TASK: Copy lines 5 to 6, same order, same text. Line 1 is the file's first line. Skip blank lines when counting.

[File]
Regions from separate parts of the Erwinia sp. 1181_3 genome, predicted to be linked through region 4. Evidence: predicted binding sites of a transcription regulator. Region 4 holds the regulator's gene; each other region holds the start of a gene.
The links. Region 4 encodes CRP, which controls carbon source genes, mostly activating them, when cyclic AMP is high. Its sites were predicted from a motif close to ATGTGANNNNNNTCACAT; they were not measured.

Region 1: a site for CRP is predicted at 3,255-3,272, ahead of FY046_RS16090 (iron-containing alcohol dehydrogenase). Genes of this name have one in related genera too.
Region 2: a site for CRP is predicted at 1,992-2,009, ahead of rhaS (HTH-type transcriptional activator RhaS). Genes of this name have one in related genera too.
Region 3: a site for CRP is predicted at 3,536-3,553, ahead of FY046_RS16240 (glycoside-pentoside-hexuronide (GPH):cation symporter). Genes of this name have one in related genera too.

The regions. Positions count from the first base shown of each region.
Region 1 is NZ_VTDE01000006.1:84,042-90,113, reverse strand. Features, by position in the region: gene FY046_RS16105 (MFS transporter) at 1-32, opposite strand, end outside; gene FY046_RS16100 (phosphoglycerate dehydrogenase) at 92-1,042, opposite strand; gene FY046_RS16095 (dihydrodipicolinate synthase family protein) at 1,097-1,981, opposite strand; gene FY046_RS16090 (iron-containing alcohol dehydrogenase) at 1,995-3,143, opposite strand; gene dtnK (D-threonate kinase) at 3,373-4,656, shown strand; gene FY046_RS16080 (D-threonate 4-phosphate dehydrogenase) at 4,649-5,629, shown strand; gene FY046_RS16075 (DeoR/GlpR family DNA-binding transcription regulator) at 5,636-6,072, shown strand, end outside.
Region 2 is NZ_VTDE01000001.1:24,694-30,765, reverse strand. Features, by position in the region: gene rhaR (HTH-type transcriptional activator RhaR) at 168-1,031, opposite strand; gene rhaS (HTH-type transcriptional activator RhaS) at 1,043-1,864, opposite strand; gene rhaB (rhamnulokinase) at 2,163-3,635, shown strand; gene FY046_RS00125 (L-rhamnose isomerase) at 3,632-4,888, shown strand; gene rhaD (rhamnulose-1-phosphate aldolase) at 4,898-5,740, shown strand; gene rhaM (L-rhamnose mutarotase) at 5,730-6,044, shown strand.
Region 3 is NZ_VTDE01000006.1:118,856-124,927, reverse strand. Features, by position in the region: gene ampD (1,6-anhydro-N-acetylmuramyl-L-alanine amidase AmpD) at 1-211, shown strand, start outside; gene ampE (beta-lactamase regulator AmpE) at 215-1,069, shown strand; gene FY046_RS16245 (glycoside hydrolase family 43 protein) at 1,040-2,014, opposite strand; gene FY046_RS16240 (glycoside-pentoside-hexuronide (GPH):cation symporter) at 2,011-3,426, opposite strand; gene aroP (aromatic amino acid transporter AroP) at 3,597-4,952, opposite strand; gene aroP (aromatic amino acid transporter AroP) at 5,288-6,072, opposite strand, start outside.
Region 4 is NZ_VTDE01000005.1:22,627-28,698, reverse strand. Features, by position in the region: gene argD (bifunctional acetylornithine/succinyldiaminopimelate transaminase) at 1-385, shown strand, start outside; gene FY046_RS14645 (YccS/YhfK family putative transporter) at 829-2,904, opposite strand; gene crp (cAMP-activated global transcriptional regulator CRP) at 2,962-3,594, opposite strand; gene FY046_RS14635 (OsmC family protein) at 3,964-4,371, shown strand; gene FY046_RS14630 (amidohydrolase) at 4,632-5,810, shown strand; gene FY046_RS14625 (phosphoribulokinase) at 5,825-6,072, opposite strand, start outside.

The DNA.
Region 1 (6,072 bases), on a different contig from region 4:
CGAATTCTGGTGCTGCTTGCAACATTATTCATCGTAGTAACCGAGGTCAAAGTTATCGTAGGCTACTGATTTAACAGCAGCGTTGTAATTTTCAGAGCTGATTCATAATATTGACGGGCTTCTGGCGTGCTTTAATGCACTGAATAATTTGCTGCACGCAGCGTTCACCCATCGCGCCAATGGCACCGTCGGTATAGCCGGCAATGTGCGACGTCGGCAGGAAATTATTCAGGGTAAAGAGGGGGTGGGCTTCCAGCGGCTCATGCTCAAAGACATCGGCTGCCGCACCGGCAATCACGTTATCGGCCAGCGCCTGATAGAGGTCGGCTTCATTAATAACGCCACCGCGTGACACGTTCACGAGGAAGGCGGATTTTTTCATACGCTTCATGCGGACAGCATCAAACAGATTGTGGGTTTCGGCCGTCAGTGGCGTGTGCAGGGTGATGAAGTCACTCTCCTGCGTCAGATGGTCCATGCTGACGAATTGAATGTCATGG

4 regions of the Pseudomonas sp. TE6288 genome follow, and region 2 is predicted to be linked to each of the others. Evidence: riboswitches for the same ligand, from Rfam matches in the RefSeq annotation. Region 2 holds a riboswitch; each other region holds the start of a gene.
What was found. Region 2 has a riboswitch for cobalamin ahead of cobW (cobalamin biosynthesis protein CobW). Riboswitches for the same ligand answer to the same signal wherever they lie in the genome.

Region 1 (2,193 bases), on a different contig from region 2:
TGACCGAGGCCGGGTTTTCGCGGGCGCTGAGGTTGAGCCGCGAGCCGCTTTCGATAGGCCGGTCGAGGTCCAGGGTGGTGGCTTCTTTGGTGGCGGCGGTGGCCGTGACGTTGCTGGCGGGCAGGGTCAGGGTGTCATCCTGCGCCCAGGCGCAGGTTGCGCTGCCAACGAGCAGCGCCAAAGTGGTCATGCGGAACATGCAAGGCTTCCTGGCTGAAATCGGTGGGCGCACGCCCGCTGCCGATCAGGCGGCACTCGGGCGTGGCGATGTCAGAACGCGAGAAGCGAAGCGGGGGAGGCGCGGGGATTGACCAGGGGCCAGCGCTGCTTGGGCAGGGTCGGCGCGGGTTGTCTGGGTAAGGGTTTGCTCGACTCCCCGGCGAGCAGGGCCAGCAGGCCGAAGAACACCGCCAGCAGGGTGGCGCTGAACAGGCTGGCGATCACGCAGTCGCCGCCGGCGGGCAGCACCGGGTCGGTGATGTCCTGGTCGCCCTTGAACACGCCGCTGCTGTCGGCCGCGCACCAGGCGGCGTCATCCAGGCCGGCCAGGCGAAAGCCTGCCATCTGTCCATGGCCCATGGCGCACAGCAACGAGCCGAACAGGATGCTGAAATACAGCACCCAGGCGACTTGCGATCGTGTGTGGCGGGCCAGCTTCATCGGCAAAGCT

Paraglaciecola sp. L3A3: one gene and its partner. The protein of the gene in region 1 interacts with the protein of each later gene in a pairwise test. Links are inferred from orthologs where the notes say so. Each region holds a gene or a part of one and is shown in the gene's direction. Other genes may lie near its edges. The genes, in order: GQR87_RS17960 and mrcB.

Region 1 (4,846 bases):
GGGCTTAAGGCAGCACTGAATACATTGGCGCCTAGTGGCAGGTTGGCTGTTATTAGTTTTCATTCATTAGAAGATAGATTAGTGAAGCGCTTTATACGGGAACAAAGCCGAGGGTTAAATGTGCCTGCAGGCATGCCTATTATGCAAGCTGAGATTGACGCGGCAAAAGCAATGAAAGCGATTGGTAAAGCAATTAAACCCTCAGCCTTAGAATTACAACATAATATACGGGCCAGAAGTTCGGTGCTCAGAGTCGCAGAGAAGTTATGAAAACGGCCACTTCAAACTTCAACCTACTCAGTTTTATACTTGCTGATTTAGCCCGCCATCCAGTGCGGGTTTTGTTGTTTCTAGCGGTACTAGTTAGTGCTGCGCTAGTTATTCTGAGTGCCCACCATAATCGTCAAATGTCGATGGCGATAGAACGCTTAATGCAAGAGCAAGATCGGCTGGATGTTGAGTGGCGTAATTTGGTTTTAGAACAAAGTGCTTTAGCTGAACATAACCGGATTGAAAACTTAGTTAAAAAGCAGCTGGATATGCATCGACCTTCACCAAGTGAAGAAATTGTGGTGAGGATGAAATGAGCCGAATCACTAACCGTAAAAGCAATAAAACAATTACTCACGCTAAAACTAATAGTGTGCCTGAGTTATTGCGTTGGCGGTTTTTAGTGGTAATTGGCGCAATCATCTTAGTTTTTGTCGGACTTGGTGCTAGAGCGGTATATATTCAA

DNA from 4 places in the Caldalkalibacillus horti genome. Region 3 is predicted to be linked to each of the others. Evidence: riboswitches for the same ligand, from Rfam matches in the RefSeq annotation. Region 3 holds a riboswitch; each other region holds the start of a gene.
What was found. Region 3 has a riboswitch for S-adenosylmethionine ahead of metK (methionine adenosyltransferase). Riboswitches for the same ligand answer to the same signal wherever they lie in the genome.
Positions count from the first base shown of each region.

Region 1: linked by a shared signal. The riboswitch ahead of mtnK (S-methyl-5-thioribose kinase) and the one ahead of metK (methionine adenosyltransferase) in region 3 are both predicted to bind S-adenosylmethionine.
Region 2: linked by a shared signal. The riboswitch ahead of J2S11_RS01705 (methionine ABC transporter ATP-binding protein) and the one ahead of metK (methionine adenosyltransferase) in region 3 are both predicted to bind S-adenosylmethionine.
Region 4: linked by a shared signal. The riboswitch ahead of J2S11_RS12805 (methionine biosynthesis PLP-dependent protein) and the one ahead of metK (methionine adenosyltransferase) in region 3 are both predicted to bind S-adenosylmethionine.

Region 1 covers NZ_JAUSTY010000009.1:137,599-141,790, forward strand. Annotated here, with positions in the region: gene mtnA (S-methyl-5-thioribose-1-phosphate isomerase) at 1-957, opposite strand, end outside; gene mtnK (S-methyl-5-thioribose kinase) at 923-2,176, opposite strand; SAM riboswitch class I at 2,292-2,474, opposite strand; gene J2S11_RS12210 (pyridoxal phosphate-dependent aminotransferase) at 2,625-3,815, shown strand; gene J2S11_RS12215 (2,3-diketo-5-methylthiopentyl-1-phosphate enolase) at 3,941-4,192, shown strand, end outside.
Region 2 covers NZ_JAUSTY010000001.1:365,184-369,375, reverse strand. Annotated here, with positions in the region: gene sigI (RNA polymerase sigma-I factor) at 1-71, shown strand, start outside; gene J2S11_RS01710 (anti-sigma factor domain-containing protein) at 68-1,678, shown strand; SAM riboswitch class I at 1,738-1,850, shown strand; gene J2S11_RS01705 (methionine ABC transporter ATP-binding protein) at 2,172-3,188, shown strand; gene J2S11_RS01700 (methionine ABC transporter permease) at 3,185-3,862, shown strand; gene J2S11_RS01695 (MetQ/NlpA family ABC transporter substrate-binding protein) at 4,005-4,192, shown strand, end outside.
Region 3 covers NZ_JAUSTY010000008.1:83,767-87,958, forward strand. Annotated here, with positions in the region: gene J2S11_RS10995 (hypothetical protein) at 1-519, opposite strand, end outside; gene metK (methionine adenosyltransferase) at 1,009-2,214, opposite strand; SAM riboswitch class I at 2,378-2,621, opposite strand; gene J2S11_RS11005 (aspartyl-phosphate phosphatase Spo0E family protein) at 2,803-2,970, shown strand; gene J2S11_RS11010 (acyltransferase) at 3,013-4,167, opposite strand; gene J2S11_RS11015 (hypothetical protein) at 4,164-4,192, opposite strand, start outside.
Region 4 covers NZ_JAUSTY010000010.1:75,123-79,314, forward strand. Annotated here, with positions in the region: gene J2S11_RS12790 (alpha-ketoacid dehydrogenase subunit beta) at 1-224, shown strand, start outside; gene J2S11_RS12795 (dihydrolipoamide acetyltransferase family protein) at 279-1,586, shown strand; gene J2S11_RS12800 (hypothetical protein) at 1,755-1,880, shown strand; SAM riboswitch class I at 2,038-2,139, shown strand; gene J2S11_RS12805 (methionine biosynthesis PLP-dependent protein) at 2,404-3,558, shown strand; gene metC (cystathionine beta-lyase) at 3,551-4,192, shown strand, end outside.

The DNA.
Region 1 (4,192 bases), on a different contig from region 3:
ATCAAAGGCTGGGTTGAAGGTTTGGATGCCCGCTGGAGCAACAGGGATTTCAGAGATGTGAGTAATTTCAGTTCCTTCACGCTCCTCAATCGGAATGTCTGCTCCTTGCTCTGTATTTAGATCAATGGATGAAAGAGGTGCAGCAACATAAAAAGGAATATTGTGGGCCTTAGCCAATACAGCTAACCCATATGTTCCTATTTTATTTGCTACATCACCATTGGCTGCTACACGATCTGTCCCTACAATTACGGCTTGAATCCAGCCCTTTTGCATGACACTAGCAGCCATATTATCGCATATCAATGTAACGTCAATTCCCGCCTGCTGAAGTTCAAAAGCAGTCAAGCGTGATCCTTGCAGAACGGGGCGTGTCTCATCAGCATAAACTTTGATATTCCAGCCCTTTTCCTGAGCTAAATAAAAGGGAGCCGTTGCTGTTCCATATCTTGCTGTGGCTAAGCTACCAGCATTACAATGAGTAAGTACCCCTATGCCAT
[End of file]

Region 3: a site for CRP is predicted at 3,536-3,553, ahead of FY046_RS16240 (glycoside-pentoside-hexuronide (GPH):cation symporter). Genes of this name have one in related genera too.

The regions. Positions count from the first base shown of each region.